Dadi too was muttering and cursing God knows who: his father or god? Naseer’s eyes had been glittering then, too. He had seen the stars falling from the skies. And the suns bursting upon the earth. An innocent thought had crossed his mind even then: “Why is Allah so terrifying? ... Why does he scare us so?”
Two years is far too short an age but the eyes... the eyes can swallow and gobble a great deal during this tender age. And hoard all that they see. To ruminate over later, like camels do!
The mosque was filled with the stench of blood. Bleeding hands, knees, shoulders, necks! There were very few people who were whole and intact. For Naseer this was the “normal” view of the world. This is the world he had seen from the day he had opened his eyes. This is the world he had grown up in. To see blood on the ground and want to splatter it with his feet was much the same to him as splashing his feet in rain water.
He heard many new names in the mosque. He knew the names of most of his clansmen. But Russian, American, Bush, Turgenov, firangi, copter, helicopter.... these seemed to be names of some other clan. Their jungles must be beyond those hills – from where these helicopters flew in, from where these balls of fire came in to destroy their homes. He hadn’t yet forgotten the death of his tiny sister.
“Houses fall down, don’t they, Abbu... then, why do we live in houses?”
He was three years old when he had asked this question. Those days they had come to stay in a city with pucca houses.
“It rains fire outside, son, because bombs fall,” his father had said.
“Who drops them?”
“They ... those white people who come in helicopters.”
“Why do they drop bombs?”
“Because they are our enemies!”
“Are we, too, their enemies?”
“Of course, what else?”
And a year and a half later, he had asked:
“So, can we too drop a bomb on their mountain?”
“We don’t have helicopters, son.”
“Then how will we drop them?”
“We have the fidayeen; that’s why we have sent our martyrs.”
He didn’t understand. The words were becoming difficult... fidayeen! He added another word to his piggy-bank. He would “spend” it when he grew up. Though he had fallen silent, he was far from satisfied with such answers. But like flies, these questions would keep buzzing around his face. He would go and sit outside and work on making his sling-shot.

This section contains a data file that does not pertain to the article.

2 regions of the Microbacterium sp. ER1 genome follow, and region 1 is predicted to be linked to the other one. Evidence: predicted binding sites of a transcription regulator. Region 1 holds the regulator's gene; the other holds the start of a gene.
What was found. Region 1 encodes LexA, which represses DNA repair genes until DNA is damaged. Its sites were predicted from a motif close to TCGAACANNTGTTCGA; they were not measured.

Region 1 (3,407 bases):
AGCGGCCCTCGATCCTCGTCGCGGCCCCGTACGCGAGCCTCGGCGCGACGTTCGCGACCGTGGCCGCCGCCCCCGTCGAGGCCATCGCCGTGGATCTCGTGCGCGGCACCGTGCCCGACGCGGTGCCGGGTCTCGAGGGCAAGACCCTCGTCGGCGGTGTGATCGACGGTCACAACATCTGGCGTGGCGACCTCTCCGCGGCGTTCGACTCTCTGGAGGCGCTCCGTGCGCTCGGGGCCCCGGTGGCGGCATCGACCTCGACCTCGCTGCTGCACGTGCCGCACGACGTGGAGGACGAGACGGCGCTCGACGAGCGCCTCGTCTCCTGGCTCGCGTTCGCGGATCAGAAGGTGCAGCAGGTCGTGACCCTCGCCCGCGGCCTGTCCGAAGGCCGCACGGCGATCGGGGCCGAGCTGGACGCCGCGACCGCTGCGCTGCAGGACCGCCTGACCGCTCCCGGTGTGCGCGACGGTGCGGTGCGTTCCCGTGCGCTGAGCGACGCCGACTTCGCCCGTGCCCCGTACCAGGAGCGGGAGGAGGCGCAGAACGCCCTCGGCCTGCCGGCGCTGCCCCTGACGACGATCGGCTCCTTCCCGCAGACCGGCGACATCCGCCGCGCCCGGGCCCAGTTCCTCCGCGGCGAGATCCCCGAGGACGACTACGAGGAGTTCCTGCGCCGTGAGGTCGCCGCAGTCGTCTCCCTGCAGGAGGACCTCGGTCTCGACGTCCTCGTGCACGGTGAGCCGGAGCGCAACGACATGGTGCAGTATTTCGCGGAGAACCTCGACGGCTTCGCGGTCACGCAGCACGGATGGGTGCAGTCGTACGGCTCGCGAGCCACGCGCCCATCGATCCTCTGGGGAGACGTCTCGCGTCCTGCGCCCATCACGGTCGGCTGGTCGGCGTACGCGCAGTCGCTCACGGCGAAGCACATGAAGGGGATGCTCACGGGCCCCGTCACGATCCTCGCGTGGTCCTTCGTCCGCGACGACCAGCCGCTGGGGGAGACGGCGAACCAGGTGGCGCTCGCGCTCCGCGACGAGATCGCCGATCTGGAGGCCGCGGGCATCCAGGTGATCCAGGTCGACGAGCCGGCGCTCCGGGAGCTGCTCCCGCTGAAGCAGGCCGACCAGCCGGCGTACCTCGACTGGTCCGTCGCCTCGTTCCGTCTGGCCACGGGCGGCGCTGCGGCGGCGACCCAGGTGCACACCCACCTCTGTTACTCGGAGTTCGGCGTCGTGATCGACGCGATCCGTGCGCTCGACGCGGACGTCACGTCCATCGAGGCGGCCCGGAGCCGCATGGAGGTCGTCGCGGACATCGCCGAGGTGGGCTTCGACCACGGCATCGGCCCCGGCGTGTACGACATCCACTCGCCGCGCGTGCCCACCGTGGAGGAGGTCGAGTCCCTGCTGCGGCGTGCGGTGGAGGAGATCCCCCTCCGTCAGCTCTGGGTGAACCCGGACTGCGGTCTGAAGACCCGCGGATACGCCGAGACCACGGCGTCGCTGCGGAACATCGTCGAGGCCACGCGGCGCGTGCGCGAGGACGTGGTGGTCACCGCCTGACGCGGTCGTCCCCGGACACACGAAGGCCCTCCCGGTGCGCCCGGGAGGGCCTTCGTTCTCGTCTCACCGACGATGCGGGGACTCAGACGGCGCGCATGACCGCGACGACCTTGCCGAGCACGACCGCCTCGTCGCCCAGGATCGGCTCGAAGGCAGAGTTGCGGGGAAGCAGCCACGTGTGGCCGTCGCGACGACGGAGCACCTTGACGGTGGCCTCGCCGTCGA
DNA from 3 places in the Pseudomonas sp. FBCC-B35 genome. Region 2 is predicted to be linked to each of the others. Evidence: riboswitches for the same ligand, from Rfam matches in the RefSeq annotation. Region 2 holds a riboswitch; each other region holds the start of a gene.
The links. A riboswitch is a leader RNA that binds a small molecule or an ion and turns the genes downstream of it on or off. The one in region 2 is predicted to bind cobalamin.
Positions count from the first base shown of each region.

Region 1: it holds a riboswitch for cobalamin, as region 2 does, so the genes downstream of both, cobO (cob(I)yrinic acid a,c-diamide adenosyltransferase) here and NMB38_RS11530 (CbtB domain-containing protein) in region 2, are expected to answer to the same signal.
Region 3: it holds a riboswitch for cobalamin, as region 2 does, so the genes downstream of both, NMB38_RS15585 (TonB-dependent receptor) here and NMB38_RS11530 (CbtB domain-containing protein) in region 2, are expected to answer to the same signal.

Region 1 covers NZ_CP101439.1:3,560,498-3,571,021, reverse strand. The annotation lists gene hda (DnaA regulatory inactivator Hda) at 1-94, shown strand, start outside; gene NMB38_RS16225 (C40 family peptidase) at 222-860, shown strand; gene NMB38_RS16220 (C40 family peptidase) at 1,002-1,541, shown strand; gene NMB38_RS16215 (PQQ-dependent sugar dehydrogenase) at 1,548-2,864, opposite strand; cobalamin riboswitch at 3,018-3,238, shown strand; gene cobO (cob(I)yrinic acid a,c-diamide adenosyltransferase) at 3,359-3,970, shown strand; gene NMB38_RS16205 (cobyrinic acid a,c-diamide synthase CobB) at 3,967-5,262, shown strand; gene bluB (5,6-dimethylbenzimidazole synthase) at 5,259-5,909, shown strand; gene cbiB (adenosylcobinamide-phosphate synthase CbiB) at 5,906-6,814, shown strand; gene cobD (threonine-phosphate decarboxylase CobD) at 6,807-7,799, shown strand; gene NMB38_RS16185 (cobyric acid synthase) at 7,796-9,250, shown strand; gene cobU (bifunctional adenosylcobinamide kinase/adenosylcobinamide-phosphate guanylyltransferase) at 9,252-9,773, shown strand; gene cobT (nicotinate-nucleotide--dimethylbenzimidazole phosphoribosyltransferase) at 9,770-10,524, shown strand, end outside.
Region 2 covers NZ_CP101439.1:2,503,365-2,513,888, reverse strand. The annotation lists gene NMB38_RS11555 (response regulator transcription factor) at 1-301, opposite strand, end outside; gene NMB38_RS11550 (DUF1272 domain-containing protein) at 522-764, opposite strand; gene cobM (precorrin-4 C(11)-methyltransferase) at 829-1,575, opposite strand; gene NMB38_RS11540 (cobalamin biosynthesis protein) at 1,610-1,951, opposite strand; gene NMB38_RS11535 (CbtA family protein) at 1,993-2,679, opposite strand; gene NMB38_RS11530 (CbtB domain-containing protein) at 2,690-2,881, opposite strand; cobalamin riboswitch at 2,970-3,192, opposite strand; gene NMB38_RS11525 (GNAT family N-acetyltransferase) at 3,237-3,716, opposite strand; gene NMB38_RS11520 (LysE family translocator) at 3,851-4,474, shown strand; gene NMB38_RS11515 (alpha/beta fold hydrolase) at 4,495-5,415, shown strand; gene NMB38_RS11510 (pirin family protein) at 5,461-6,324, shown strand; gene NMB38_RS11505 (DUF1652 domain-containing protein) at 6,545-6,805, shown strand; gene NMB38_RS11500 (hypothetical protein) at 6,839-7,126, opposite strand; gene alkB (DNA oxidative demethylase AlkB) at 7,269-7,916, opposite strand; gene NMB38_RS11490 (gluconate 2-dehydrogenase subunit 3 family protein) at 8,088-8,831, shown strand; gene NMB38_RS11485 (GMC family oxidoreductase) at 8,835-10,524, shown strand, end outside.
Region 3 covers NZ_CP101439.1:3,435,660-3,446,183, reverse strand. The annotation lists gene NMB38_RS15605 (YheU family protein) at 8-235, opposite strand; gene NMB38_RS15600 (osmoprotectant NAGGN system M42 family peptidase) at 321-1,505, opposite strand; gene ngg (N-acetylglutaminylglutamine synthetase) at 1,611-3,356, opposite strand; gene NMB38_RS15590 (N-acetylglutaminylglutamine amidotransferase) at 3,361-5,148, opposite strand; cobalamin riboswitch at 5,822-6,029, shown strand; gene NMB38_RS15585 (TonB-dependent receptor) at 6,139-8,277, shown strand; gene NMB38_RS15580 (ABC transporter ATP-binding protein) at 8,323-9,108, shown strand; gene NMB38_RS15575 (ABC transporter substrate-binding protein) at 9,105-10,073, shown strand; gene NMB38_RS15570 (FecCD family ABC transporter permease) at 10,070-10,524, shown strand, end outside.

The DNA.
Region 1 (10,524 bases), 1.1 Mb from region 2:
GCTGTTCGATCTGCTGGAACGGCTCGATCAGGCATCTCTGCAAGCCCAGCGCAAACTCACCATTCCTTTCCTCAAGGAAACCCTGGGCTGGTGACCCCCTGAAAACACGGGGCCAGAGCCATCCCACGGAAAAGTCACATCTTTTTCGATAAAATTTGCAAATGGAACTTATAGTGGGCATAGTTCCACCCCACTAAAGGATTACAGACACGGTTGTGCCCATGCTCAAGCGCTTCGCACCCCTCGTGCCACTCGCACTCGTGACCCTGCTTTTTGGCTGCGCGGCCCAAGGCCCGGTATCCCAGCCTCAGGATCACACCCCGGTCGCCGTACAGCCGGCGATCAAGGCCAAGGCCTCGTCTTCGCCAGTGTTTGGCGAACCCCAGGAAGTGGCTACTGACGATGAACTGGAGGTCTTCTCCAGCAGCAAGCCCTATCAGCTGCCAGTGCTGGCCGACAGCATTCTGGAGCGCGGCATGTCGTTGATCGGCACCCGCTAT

He would often remember his Dadi. She had told him many stories during the few months that they had spent in the “black” mosque in Qandahar.
“The monstrously tall Artful Imposter had taken the fairy and trapped her in a sky-high tower. The fairy lived in one tower and the Artful one in the other. He had trimmed the fairy’s wings so she could not even fly away. The twin towers were so tall that no one could reach their tops. When people gathered at the base of the towers, he would pluck one feather from her and let it drop. The people milling about on the ground would run for thousands of miles to catch it.”
“Even the prince?” he had asked.
“Yes, even he was there but what could he do? He could neither climb up nor fly...”
Suddenly, a coin fell out of the piggy-bank. He said, as though to himself: “Why didn’t they send the fidayeen?”
By now, he had understood the meaning of fidayeen. Had Dadi been here, he would have told her. He asked his father where she was.
He answered, “She is with Allah now... he has taken her.”
“Dadi, too?” And he fell silent again.
It was hard to tell if the minars of the mosque were getting smaller or he was becoming taller. He would get up off Dadi’s bundle and climb the steps of the minar, like a rat scampering out of a sack. He could see the entire city from there. From that vantage point, the city looked a large brick kiln. Smoke was spiralling out from many places. They must be the bakers’ shops. Meat must be cooking there. Kababs being made